BART

Lisa Ratner

It’s Hattam Moktor’s second day in San Francisco. He arrived from Egypt yesterday and spent today seeing the sights in the city. Now he’s standing in front of an empty station agent’s booth at the Embarcadero BART station trying to get back to his brother’s East Bay apartment.

“I want to ask someone how to get there, so I came here, but there is no one to ask. So I found you! So I will ask you how to get there. Walnut Creek?” Moktor laughs.

Moktor pulls a crumpled BART map out of his back pocket, and we look at it together. What he needs is a Pittsburg-Bay Point train.

This year is BART’s 40th birthday. While some people swear that 40 is the new 30, when it comes to subway systems, 40 is just plain over-the-hill. About two-thirds of BART cars have been running the rails since the system opened, in 1972.

Paul Oversier is in charge of operations at BART. He says that because BART trains run long distances and at higher speeds than other subway systems, it gives the system a dubious distinction. “We have the oldest cars, and we run them the hardest,” he says.

Photo courtesy of Lisa Hamilton.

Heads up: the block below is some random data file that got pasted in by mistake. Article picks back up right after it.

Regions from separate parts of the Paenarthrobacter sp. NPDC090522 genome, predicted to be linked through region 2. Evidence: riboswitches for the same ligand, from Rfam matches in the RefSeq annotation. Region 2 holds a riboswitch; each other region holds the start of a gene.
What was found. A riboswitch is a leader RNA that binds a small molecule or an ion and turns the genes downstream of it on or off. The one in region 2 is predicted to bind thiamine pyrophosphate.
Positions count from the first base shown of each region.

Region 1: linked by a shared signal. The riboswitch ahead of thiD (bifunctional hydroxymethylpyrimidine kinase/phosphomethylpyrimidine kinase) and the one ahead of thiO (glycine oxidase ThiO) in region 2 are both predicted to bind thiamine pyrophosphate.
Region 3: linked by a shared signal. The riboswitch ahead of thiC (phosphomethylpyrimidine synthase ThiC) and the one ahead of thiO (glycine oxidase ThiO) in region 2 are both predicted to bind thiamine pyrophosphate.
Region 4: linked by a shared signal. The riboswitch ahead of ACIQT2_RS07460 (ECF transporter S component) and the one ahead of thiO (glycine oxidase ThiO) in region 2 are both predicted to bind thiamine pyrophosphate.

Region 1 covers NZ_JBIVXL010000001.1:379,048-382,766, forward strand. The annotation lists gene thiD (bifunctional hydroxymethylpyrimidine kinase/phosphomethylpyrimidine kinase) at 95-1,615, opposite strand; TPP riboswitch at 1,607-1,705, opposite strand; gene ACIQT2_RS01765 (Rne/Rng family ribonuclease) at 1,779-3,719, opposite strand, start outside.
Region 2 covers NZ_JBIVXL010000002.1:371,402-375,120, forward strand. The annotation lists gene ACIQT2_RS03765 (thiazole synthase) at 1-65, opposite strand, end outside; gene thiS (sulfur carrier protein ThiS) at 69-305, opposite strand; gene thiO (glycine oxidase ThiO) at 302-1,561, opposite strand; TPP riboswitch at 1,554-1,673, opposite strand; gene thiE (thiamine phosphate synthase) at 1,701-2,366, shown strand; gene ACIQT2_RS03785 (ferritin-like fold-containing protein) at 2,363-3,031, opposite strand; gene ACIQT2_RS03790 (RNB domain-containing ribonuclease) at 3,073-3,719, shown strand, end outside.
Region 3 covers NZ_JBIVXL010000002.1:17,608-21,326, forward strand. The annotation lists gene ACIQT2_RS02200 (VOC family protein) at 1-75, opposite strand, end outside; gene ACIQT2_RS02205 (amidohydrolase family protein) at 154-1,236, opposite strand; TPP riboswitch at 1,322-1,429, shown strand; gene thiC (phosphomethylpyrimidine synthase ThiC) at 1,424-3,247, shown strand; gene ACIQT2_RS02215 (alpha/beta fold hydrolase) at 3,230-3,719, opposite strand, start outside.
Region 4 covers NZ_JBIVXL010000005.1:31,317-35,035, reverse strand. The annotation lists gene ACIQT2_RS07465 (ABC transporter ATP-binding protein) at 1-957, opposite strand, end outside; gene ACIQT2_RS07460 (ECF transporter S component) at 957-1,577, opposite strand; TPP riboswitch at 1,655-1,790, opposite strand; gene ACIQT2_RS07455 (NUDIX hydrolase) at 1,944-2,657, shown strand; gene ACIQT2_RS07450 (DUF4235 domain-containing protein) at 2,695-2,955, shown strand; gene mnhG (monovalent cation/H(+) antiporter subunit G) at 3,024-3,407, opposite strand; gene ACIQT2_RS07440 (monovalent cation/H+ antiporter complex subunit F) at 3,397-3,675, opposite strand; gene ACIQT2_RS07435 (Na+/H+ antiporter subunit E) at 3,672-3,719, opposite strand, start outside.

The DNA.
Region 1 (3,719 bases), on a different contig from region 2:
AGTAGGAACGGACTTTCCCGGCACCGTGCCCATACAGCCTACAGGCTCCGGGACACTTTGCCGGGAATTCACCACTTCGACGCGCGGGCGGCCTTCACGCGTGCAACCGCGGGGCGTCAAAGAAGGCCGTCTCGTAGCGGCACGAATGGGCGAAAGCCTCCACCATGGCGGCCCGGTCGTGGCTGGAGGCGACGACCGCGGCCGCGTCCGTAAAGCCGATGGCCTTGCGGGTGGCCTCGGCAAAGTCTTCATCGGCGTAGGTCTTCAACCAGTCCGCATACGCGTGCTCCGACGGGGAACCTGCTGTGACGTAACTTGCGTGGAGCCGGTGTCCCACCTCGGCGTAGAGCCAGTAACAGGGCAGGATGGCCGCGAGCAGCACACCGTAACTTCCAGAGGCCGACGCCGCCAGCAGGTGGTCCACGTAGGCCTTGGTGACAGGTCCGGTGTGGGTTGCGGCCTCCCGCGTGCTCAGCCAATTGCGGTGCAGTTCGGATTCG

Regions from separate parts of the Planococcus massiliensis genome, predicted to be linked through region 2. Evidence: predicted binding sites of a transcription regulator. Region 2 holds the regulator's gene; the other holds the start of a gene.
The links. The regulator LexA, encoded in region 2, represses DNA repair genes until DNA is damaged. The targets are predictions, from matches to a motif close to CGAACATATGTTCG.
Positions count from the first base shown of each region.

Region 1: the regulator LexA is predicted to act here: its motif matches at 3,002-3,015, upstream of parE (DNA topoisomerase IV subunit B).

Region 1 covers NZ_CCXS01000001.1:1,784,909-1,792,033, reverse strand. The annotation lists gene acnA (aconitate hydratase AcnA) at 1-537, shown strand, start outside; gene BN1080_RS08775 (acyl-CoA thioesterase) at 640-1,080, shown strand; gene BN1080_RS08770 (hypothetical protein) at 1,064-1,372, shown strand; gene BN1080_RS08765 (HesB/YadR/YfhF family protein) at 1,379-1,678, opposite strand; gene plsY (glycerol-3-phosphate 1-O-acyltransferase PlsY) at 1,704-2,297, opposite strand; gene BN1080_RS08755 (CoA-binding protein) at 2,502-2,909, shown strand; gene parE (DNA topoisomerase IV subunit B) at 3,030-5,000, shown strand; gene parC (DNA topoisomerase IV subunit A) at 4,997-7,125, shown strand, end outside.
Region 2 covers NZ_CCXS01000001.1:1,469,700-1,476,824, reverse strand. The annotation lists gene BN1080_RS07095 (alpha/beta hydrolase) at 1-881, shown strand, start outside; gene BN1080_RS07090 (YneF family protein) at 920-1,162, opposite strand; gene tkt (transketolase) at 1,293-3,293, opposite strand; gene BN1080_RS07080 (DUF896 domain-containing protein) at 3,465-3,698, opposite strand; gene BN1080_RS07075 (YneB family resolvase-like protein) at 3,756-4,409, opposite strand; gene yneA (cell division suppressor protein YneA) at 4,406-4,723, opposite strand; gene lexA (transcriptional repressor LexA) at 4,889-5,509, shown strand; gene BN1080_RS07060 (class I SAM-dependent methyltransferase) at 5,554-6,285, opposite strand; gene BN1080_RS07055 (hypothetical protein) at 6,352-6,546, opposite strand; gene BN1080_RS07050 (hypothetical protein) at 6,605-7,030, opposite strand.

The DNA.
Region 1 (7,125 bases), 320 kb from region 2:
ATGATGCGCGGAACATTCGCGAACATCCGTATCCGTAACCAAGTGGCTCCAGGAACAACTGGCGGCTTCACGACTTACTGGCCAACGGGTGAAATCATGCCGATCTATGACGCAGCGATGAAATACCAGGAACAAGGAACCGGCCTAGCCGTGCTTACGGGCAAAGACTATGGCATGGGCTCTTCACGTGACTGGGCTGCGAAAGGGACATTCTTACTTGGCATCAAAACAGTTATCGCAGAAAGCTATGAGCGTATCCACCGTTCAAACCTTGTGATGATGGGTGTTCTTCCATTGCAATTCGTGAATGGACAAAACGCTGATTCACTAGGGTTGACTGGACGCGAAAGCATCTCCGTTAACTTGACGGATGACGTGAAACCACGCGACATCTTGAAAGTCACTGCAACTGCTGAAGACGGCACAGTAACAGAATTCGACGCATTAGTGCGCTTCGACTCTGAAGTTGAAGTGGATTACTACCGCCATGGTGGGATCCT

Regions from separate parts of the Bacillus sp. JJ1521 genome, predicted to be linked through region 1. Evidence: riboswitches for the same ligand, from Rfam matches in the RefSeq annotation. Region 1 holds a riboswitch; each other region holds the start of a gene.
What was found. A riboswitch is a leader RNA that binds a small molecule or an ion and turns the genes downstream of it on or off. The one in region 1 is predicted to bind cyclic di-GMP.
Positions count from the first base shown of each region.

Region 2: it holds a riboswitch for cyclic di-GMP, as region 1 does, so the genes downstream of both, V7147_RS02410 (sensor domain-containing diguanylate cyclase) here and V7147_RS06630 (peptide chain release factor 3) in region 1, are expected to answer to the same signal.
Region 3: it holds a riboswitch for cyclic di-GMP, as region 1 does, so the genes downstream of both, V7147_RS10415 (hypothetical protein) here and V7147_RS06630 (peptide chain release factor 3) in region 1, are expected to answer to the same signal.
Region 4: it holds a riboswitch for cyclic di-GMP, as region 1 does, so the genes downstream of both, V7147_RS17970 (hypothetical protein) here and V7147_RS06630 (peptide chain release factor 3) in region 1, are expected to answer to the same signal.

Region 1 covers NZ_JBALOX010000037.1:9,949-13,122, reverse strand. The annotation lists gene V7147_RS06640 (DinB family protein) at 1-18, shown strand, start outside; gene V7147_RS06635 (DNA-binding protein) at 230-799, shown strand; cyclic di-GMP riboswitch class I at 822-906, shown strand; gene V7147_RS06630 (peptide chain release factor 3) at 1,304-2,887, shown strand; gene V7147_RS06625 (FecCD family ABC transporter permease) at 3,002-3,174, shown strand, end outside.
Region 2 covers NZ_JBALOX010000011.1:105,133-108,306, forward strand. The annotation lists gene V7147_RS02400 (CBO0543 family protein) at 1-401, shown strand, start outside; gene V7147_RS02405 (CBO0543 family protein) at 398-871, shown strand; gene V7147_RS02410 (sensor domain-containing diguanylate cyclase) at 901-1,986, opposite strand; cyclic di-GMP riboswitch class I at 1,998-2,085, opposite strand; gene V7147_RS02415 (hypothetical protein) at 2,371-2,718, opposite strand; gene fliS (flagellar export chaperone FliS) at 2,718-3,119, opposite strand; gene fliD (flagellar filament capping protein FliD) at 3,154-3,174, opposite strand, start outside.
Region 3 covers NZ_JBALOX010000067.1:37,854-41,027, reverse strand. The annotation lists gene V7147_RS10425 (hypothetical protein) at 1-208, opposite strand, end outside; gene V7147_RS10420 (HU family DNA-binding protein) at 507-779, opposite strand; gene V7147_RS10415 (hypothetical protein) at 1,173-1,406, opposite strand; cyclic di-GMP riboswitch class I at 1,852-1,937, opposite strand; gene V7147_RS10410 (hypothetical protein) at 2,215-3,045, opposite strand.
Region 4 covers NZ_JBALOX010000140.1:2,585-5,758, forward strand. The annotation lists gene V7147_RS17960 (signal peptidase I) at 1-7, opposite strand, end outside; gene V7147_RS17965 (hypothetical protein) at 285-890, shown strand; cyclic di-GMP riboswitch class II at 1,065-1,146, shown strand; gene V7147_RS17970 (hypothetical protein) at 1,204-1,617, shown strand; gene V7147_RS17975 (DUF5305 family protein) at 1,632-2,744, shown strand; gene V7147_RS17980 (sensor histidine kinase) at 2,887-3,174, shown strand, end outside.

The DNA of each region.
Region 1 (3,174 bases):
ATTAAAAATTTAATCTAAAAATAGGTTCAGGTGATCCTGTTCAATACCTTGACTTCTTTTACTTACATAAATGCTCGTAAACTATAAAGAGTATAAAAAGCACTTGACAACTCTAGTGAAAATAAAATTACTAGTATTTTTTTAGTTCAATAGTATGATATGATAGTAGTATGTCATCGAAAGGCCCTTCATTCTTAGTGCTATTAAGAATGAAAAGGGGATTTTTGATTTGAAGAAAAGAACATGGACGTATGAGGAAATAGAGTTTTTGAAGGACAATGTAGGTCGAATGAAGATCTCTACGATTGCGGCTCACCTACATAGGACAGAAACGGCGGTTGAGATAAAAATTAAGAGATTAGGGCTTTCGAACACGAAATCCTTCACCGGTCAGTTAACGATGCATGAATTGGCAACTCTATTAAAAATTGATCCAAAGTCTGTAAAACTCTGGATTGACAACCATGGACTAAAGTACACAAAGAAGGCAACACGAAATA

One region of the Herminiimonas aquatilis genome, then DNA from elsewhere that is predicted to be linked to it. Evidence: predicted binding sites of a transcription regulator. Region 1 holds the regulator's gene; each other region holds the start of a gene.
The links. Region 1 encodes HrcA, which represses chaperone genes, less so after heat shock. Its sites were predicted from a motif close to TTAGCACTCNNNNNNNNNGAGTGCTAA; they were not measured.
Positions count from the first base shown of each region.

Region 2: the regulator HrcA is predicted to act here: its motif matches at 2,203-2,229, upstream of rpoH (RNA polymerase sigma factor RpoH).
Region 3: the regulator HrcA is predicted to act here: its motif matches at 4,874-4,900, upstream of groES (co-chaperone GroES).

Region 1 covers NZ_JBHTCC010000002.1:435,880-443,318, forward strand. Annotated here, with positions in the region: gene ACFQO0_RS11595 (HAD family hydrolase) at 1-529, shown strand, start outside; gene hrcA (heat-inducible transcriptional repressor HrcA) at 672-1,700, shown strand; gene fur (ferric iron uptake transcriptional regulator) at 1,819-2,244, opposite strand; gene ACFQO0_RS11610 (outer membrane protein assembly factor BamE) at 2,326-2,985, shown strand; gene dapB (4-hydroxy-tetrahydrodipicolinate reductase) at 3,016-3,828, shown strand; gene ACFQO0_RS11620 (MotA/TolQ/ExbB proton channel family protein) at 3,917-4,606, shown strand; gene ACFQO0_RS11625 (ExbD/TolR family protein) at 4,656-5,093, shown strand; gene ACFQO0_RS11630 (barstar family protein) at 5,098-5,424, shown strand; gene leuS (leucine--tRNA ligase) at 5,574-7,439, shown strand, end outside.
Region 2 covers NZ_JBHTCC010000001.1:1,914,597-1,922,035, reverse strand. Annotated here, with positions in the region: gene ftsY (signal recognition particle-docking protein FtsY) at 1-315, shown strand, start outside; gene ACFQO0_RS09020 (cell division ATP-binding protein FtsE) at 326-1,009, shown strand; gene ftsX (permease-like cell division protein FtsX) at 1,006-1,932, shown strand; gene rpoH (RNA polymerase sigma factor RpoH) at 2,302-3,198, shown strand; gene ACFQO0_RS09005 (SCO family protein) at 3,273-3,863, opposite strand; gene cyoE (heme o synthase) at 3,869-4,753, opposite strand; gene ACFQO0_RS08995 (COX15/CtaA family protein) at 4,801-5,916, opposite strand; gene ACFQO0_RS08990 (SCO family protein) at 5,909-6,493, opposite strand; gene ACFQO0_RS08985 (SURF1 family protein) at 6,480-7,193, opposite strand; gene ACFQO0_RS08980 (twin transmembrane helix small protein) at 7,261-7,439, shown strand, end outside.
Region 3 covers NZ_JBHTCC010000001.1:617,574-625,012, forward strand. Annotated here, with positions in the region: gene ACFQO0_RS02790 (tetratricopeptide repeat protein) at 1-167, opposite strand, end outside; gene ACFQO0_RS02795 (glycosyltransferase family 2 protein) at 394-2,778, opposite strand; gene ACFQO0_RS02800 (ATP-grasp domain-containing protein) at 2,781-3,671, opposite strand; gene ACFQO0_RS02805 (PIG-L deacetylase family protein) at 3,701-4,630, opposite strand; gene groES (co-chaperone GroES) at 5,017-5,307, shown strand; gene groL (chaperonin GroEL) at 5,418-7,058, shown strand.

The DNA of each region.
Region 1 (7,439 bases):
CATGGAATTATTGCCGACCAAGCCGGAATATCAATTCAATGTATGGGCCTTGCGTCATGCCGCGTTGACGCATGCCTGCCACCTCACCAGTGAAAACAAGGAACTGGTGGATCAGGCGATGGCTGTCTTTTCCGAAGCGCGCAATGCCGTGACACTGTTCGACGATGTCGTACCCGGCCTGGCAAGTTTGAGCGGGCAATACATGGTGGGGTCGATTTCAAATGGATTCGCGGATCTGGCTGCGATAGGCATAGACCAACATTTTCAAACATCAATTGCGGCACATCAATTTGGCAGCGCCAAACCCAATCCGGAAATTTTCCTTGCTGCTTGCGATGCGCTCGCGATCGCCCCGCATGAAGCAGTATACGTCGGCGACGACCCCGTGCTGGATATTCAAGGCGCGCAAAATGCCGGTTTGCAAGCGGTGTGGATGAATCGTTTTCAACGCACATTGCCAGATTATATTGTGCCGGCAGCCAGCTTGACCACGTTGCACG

If you’ve ridden on BART lately, you might have seen a photograph of a blue and white beach umbrella standing at the edge of a green farmer’s field. The caption reads, “Those are potatoes.” Or one with a girl in a cowboy hat standing upright in her horse’s saddle, swinging a lasso over her head. The caption: “She’s Also Pretty Good At Volleyball.” Or one with a boy wearing a green 4H tie, proudly holding a goat to his side. “Jesús and Lightning,”

The photos are visions of rural California, pasted on the walls one of the state’s most iconic urban structures.

Frustrated by cuts to the judiciary system, some Bay Area courts are pushing for legislation that would transfer control of the system's $3 billion budget from a central bureaucracy to lawmakers and local trial judges. The California Assembly votes today on the measure... 

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